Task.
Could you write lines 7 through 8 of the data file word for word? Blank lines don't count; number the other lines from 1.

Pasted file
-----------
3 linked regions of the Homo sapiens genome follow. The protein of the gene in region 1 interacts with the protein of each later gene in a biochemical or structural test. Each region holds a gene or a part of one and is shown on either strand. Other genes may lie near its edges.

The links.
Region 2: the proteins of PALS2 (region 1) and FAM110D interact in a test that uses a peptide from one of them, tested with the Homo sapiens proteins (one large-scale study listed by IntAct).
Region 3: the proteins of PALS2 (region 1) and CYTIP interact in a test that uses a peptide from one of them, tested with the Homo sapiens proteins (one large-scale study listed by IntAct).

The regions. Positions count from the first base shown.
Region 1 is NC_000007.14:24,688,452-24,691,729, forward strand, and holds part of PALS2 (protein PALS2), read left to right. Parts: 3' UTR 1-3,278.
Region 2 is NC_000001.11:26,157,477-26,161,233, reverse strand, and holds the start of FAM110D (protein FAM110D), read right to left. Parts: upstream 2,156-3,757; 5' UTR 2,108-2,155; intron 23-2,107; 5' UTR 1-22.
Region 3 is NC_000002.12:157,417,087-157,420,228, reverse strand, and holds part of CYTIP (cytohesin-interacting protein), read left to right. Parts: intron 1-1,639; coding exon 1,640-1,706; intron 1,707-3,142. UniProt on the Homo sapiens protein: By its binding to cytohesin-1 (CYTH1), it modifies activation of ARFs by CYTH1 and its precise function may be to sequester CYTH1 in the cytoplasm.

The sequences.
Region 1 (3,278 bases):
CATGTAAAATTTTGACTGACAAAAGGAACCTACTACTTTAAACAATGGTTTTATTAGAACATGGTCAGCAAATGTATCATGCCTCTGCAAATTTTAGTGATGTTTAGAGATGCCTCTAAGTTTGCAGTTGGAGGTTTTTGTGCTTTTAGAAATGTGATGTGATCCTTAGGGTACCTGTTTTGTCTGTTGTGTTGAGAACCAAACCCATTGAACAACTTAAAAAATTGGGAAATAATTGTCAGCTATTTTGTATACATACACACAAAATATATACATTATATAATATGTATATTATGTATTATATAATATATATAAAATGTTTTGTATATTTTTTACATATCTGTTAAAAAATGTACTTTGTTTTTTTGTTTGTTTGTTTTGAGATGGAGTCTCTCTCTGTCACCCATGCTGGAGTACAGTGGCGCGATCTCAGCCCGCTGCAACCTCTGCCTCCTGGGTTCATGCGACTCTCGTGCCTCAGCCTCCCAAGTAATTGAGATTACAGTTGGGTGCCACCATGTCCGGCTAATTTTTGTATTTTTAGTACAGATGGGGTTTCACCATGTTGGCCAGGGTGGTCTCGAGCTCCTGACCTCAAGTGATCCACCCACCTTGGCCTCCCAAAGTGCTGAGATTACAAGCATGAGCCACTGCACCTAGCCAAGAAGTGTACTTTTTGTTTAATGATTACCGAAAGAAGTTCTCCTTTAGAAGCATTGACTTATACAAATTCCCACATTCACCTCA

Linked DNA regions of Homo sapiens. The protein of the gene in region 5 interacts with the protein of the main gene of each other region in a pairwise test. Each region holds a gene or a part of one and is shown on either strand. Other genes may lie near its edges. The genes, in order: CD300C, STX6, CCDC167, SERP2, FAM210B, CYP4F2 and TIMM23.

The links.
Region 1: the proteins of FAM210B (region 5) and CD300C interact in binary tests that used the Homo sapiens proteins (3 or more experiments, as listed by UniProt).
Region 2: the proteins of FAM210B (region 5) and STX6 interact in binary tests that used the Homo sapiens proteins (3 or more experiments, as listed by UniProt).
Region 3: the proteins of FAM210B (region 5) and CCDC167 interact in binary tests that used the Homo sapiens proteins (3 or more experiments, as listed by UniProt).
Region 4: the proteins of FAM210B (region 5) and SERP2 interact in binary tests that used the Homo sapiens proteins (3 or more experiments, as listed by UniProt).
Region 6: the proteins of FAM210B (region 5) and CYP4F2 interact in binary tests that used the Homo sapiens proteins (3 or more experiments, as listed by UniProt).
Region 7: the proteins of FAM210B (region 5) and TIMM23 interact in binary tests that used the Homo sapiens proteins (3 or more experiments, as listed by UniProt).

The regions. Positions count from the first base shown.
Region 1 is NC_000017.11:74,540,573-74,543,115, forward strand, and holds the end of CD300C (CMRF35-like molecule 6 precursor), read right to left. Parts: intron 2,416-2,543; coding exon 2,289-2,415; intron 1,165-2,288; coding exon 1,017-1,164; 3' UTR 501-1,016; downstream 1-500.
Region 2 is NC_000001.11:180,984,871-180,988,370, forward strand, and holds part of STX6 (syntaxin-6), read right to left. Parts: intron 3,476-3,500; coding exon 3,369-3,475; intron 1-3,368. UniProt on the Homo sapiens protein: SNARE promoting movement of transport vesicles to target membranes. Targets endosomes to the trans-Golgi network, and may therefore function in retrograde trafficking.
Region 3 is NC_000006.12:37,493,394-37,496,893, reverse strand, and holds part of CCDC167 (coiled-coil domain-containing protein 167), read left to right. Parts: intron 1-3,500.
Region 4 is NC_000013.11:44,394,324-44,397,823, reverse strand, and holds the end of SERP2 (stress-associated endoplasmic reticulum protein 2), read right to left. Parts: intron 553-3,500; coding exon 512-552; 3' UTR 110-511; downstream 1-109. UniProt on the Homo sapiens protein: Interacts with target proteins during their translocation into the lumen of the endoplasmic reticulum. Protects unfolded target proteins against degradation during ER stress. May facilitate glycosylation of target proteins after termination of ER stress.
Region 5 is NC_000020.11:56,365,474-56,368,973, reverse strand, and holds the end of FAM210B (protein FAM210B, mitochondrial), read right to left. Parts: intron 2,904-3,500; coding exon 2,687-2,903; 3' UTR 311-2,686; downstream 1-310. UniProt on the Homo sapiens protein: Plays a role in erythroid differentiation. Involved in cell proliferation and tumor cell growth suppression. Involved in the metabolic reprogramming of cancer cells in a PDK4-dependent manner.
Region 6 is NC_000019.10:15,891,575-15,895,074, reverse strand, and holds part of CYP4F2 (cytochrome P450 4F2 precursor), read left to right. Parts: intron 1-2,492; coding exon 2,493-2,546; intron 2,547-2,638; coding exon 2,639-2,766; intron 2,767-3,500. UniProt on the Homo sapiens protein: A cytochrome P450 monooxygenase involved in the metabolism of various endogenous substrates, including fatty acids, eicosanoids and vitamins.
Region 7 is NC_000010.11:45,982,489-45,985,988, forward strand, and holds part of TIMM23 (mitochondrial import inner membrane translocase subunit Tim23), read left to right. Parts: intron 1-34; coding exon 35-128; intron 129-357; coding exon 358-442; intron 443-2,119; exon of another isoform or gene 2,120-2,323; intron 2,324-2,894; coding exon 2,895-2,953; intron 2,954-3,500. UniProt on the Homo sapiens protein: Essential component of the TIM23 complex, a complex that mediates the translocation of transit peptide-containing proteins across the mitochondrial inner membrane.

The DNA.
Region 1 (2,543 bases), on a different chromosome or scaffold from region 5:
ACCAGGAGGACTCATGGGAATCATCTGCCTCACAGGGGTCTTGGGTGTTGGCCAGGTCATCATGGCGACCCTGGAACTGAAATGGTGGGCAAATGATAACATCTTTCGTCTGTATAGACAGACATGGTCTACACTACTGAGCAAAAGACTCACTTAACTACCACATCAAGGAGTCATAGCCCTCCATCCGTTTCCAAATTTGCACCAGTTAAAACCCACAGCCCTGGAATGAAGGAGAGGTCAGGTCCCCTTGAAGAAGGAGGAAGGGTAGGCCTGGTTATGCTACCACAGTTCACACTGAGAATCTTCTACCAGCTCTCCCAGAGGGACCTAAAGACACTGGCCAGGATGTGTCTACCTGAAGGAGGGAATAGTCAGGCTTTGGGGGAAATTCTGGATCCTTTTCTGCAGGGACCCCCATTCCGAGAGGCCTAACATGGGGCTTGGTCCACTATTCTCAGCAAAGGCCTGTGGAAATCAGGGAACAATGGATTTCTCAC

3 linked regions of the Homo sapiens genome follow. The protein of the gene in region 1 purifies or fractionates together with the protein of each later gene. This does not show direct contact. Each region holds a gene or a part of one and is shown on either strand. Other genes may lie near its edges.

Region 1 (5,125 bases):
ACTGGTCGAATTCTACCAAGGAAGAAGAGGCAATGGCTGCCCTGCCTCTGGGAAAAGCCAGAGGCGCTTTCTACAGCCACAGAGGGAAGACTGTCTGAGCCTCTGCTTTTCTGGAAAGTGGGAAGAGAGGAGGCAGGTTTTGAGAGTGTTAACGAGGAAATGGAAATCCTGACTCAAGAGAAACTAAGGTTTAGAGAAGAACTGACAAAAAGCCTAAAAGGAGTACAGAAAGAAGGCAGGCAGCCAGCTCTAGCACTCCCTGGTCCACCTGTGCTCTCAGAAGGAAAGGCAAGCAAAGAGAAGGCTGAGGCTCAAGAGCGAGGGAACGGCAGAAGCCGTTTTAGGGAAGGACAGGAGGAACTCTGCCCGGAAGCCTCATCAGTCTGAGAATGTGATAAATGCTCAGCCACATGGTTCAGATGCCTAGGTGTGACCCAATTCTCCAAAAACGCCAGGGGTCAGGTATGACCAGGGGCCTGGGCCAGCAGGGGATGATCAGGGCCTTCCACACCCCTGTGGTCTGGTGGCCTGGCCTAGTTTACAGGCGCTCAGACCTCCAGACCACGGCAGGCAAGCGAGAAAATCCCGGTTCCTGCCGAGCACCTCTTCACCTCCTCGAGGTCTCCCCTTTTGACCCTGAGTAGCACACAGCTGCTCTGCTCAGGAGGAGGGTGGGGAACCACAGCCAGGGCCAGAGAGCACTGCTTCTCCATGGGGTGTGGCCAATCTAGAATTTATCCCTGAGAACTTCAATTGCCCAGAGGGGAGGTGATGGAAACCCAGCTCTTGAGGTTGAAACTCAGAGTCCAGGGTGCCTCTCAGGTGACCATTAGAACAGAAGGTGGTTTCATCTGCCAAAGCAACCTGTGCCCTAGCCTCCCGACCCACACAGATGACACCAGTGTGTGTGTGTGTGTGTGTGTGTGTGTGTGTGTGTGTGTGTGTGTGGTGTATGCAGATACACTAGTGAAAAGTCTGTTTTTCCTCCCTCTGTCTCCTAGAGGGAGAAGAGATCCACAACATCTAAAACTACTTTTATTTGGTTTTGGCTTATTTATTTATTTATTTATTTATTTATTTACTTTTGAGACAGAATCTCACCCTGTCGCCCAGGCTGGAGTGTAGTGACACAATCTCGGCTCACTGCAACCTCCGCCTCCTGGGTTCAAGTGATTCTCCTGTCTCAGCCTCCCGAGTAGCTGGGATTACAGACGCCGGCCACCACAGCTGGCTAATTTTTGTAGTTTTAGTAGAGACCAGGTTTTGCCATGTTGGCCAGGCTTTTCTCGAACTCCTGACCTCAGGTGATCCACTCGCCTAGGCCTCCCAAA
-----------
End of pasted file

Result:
Region 2 is NC_000001.11:26,157,477-26,161,233, reverse strand, and holds the start of FAM110D (protein FAM110D), read right to left. Parts: upstream 2,156-3,757; 5' UTR 2,108-2,155; intron 23-2,107; 5' UTR 1-22.
Region 3 is NC_000002.12:157,417,087-157,420,228, reverse strand, and holds part of CYTIP (cytohesin-interacting protein), read left to right. Parts: intron 1-1,639; coding exon 1,640-1,706; intron 1,707-3,142. UniProt on the Homo sapiens protein: By its binding to cytohesin-1 (CYTH1), it modifies activation of ARFs by CYTH1 and its precise function may be to sequester CYTH1 in the cytoplasm.